Gore Vidal did everything.
Gore Vidal, the elegant, acerbic all-around man of letters who presided with a certain relish over what he declared to be the end of American civilization, died on Tuesday at his home in the Hollywood Hills section of Los Angeles, where he moved in 2003, after years of living in Ravello, Italy. He was 86.
The cause was complications of pneumonia, his nephew Burr Steers said by telephone.
Mr. Vidal was, at the end of his life, an Augustan figure who believed himself to be the last of a breed, and he was probably right. Few American writers have been more versatile or gotten more mileage from their talent. He published some 25 novels, two memoirs and several volumes of stylish, magisterial essays. He also wrote plays, television dramas and screenplays. For a while he was even a contract writer at MGM. And he could always be counted on for a spur-of-the-moment aphorism, putdown or sharply worded critique of American foreign policy.
Perhaps more than any other American writer except Norman Mailer or Truman Capote, Mr. Vidal took great pleasure in being a public figure. He twice ran for office — in 1960, when he was the Democratic Congressional candidate for the 29th District in upstate New York, and in 1982, when he campaigned in California for a seat in the Senate — and though he lost both times, he often conducted himself as a sort of unelected shadow president. He once said, “There is not one human problem that could not be solved if people would simply do as I advise.”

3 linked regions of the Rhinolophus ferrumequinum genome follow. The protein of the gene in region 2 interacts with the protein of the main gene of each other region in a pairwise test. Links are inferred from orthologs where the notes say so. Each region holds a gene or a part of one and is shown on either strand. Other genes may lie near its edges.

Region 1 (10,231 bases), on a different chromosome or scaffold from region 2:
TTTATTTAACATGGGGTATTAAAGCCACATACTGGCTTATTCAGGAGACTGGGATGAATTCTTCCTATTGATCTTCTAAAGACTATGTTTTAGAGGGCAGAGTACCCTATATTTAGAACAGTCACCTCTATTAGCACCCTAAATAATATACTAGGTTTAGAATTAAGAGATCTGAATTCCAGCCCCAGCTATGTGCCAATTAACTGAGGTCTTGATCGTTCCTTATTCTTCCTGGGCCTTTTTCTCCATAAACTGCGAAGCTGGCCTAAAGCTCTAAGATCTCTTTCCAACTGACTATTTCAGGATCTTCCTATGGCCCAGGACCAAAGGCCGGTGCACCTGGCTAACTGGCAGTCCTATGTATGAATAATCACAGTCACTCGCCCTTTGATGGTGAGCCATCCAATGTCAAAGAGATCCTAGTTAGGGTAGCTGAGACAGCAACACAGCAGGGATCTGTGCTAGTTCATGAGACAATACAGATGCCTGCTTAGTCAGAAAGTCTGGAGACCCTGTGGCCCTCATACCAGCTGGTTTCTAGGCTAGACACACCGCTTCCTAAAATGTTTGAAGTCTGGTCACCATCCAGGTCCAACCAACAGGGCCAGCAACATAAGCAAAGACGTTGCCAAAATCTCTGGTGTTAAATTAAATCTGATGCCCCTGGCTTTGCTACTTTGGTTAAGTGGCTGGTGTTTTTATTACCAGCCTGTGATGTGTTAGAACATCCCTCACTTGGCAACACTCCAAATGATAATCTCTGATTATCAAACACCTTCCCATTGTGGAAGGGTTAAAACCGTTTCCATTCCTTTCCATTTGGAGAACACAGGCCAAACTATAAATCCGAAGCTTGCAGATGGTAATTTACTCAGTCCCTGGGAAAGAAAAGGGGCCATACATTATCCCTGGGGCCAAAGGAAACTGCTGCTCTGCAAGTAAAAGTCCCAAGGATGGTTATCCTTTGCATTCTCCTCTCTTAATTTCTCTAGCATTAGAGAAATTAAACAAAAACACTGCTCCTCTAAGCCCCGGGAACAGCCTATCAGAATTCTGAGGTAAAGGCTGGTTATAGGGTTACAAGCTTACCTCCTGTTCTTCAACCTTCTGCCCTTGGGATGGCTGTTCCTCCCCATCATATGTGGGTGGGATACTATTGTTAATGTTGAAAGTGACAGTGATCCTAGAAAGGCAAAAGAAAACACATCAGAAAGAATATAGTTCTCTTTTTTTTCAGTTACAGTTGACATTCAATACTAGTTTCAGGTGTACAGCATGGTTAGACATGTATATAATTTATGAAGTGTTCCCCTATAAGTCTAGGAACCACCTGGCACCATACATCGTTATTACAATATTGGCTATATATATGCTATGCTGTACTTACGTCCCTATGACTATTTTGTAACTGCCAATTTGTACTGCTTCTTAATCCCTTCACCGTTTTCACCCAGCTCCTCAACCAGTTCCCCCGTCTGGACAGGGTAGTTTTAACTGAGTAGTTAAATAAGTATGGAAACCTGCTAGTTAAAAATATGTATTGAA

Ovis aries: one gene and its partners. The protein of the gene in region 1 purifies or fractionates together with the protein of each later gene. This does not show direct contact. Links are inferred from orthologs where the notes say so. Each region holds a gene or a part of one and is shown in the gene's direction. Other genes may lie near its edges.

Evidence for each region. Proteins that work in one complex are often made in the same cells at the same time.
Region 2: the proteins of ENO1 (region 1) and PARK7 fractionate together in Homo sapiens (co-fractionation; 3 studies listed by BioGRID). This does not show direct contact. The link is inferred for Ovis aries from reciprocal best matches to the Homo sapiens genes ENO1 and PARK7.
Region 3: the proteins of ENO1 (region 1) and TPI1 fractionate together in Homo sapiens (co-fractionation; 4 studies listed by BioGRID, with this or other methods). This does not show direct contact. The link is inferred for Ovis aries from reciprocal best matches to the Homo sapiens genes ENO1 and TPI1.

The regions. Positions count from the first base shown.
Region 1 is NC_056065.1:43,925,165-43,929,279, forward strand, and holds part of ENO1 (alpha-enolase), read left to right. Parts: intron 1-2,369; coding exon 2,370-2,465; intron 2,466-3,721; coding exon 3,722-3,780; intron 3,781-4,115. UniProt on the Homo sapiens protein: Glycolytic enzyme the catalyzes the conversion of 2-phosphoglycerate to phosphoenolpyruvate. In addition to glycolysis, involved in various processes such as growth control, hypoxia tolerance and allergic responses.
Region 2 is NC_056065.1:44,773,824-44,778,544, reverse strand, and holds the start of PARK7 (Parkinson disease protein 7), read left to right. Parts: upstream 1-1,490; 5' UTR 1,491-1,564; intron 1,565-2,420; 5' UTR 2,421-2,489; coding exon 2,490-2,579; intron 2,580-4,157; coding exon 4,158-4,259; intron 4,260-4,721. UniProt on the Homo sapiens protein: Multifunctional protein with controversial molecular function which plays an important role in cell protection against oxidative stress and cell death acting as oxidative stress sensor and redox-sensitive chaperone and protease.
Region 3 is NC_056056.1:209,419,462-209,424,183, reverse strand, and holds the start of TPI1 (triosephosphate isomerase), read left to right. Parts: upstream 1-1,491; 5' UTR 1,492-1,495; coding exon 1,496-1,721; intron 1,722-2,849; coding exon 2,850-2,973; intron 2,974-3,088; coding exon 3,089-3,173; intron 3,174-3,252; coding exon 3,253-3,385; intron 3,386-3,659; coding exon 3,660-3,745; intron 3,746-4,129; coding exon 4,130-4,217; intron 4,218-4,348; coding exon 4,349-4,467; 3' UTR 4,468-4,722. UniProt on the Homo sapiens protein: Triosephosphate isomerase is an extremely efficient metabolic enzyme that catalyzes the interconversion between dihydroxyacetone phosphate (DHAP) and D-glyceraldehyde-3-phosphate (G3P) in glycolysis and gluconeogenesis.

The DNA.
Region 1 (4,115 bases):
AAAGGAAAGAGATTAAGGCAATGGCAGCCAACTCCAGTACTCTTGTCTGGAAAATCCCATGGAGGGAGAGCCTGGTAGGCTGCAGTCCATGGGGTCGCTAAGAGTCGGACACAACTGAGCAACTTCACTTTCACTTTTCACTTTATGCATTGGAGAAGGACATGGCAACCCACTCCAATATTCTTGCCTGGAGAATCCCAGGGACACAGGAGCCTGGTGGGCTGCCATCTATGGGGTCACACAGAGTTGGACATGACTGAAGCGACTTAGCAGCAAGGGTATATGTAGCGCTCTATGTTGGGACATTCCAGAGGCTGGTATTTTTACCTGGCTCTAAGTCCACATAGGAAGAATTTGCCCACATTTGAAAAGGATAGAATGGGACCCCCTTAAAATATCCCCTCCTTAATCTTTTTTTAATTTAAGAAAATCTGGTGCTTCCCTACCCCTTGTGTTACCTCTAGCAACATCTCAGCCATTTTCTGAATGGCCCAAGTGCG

And, it would seem he did everyone.
By the time he was 25, he had already had more than 1,000 sexual encounters with both men and women, he boasted in his memoir “Palimpsest.” Mr. Vidal tended toward what he called “same-sex sex,” but frequently declared that human beings were inherently bisexual, and that labels like gay (a term he particularly disliked) or straight were arbitrary and unhelpful. For 53 years, he had a live-in companion, Howard Austen, a former advertising executive, but the secret of their relationship, he often said, was that they had never slept together.
Mr. Vidal sometimes claimed to be a populist — in theory, anyway — but he was not convincing as one. Both by temperament and by birth he was an aristocrat.
He also did not suffer fools gladly. That basically included everyone. Here he is tangling with William F. Buckley in 1968:
They don’t make them like that any more.